Nanoparticle Coated Submicron Emulsions: Sustained In-vitro Release and Improved Dermal Delivery of All-trans-retinol
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The aim of this research is to investigate the dermal delivery of all-trans-retinol from nanoparticle-coated submicron oil-in-water emulsions as a function of the initial emulsifier type, the loading phase of nanoparticles, and the interfacial structure of nanoparticle layers.
The interfacial structure of emulsions was characterized using freeze-fracture-SEM. In-vitro release and skin penetration of all-trans-retinol were studied using Franz diffusion cells with cellulose acetate membrane, and excised porcine skin. The distribution profile was obtained by horizontal sectioning of the skin using microtome-cryostat and HPLC assay.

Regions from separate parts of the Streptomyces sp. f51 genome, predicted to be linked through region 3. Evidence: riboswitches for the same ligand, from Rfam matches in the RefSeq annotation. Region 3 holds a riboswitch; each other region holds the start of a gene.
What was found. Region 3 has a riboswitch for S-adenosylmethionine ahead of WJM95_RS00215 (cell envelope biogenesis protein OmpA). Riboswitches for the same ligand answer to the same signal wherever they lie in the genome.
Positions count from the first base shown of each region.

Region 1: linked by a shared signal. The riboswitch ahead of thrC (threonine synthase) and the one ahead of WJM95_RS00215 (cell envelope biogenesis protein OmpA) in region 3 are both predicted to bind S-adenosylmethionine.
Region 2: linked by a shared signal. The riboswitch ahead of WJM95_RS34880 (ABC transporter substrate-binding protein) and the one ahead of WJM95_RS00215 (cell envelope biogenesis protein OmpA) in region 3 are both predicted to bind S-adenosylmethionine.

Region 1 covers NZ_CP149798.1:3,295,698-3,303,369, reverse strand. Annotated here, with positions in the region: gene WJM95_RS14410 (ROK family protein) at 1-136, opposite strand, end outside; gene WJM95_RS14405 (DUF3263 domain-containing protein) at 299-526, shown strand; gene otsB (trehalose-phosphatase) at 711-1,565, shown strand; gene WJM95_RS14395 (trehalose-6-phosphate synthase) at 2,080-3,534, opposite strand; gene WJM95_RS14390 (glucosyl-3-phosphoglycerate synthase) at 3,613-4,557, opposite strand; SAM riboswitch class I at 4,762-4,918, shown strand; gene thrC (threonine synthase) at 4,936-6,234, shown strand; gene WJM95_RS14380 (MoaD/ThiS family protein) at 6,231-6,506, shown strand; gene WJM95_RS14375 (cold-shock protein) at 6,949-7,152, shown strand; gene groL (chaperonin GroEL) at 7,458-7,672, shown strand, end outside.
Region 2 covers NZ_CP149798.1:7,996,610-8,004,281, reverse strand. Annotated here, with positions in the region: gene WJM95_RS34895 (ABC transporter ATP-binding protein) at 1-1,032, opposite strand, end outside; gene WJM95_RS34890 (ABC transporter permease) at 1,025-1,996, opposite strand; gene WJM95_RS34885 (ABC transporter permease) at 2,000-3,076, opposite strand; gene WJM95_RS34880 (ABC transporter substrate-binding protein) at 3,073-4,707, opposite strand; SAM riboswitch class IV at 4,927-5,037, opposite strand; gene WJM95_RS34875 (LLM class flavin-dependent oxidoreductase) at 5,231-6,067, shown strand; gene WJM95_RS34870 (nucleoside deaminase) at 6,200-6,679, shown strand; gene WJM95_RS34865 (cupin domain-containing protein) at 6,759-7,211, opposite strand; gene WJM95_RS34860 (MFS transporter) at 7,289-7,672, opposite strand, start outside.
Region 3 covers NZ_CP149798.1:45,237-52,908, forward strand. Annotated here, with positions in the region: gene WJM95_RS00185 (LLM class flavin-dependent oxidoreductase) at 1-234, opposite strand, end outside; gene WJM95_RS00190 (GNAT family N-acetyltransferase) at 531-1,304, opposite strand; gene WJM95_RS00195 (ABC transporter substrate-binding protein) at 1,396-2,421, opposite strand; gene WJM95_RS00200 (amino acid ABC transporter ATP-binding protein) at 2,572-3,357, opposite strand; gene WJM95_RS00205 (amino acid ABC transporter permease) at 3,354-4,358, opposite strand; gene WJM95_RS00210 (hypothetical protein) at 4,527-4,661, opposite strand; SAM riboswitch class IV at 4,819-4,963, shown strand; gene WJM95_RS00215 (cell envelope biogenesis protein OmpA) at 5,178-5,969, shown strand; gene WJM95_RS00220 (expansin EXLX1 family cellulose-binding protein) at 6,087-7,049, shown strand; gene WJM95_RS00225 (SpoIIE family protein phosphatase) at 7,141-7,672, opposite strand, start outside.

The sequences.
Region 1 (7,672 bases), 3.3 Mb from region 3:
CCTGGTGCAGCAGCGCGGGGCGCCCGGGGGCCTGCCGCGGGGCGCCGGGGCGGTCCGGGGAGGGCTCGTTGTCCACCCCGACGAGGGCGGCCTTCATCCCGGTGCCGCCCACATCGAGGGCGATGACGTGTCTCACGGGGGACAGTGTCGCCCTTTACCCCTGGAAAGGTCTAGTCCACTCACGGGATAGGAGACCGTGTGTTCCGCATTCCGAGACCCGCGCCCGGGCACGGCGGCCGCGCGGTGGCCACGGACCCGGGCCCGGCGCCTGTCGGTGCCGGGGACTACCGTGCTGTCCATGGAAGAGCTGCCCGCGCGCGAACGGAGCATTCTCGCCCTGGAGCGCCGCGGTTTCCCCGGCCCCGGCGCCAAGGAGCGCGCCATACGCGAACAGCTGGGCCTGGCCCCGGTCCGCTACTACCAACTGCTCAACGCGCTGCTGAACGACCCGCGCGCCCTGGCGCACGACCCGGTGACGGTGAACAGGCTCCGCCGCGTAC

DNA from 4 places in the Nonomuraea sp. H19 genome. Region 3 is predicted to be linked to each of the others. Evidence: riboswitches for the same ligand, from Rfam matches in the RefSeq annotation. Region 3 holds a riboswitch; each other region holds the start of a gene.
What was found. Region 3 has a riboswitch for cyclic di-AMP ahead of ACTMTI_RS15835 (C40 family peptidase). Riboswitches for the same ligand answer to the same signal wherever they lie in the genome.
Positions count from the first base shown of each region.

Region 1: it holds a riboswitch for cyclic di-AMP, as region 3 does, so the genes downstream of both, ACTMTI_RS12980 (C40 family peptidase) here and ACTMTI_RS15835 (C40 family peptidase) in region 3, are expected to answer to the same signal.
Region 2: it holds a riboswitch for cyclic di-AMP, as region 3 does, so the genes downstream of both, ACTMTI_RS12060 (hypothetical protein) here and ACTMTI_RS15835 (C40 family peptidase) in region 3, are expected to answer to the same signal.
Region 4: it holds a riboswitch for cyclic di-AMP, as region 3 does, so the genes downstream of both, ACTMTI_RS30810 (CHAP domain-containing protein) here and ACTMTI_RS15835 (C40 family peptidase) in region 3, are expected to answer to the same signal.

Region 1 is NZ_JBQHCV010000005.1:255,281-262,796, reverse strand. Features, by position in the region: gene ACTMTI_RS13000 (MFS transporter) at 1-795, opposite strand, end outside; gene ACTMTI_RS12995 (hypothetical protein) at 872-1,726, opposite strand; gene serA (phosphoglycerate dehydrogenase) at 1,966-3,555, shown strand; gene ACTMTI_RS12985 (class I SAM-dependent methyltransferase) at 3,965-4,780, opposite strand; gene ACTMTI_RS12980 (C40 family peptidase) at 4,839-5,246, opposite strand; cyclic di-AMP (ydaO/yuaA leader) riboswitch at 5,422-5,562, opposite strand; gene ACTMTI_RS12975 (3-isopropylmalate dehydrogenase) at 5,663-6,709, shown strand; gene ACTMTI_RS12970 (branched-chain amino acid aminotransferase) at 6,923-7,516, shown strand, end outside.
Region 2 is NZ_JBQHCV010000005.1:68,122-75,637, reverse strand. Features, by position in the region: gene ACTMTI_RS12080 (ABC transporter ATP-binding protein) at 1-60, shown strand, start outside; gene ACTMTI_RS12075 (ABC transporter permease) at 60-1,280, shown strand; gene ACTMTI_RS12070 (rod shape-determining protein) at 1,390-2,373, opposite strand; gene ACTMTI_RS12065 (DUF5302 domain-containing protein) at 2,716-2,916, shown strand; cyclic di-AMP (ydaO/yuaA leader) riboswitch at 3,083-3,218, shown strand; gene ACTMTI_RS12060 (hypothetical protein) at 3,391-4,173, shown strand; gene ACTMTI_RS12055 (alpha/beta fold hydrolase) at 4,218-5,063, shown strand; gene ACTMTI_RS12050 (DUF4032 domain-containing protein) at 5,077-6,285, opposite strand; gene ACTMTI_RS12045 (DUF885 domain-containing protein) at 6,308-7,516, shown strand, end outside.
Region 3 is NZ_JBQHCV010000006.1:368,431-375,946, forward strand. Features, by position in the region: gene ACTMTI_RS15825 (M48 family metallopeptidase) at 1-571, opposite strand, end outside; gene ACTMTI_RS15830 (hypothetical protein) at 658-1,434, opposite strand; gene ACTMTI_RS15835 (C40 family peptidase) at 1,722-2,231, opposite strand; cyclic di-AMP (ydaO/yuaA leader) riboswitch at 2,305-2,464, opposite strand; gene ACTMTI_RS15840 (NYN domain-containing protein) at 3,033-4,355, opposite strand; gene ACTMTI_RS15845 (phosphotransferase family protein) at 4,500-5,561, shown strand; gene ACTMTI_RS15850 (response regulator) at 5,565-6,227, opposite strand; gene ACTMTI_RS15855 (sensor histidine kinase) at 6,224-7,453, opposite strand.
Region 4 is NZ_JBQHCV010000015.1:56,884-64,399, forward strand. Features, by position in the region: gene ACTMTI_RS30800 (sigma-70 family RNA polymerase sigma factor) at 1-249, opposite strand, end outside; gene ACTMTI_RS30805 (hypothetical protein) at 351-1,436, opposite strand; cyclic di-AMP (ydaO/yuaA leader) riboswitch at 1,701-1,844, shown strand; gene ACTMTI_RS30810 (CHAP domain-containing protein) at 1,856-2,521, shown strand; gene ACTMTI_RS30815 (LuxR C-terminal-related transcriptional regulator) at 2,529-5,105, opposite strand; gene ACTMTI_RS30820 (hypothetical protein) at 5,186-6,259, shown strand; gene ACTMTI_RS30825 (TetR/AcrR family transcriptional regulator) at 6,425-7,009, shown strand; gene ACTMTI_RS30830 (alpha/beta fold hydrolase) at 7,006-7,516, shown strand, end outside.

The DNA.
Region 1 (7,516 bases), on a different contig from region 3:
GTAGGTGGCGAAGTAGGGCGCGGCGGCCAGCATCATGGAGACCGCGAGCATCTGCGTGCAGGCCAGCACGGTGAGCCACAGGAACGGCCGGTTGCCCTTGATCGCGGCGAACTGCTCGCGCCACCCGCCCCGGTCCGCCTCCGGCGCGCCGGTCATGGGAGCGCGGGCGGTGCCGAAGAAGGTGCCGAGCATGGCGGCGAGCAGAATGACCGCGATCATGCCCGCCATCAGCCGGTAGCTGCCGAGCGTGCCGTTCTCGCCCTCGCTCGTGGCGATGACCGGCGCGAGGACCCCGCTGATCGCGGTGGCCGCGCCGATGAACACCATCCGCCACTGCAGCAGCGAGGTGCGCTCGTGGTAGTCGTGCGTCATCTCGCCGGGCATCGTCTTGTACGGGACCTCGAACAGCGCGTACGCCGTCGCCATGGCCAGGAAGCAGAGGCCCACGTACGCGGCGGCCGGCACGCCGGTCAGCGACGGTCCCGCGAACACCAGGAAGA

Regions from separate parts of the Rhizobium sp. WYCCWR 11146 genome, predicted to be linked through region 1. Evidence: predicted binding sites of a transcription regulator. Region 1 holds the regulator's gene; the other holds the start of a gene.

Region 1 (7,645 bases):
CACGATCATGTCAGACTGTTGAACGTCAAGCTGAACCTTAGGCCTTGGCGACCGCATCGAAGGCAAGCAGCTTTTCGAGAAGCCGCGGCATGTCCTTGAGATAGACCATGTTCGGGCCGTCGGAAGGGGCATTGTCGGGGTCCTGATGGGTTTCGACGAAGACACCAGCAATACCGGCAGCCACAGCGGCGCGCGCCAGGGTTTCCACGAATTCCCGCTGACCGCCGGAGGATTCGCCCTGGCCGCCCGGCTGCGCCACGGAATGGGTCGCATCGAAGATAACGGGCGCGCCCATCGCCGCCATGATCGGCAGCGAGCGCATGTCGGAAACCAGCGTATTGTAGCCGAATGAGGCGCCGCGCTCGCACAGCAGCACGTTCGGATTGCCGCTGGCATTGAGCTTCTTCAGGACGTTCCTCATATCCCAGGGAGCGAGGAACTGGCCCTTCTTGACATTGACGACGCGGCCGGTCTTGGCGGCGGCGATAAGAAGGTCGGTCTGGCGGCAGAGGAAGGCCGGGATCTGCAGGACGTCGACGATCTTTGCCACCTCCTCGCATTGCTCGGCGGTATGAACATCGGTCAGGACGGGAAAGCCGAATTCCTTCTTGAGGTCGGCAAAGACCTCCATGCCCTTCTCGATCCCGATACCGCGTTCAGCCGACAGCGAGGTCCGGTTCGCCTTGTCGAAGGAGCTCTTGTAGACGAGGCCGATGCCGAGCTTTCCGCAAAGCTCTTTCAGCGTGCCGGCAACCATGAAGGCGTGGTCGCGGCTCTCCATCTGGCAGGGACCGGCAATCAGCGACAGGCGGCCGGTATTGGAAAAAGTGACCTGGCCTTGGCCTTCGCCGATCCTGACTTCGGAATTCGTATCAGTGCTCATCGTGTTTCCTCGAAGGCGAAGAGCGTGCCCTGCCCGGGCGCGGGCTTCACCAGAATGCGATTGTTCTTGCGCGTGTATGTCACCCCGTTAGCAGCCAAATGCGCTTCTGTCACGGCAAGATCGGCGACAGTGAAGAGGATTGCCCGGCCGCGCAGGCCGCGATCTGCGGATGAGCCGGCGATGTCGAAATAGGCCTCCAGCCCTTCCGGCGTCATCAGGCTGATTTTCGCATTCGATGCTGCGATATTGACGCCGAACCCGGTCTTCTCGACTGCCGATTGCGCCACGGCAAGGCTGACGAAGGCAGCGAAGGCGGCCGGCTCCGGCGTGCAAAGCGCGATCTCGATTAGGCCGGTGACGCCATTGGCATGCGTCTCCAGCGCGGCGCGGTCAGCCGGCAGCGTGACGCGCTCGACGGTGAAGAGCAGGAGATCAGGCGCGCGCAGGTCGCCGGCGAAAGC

The steady-state flux of all-trans-retinol from silica-coated lecithin emulsions was decreased (up to 90%) and was highly dependent on the initial loading phase of nanoparticles; incorporation from the aqueous phase provided more pronounced sustained release. For oleylamine emulsions, sustained release effect was not affected by initial location of nanoparticles. The skin retention significantly (p ≤ 0.05) increased and was higher for positive oleylamine-stabilised droplets. All-trans-retinol was mainly localized in the epidermis with deeper distribution to viable skin layers in the presence of nanoparticles, yet negligible permeation (∼1% of topically applied dose) through full-thickness skin.
Sustained release and targeted dermal delivery of all-trans-retinol from oil-in-water emulsions by inclusion of silica nanoparticles is demonstrated.
KEY WORDSall-trans-retinol in-vitro release silica nanoparticles skin penetration/permeation submicron emulsion
The Australian Research Council’s Discovery grant scheme (DP0558920), Itek Pty. Ltd., and BioInnovation SA are acknowledged for the funding. The authors thank Dr. Peter Self for the assistance with the Freeze-Fracture SEM.
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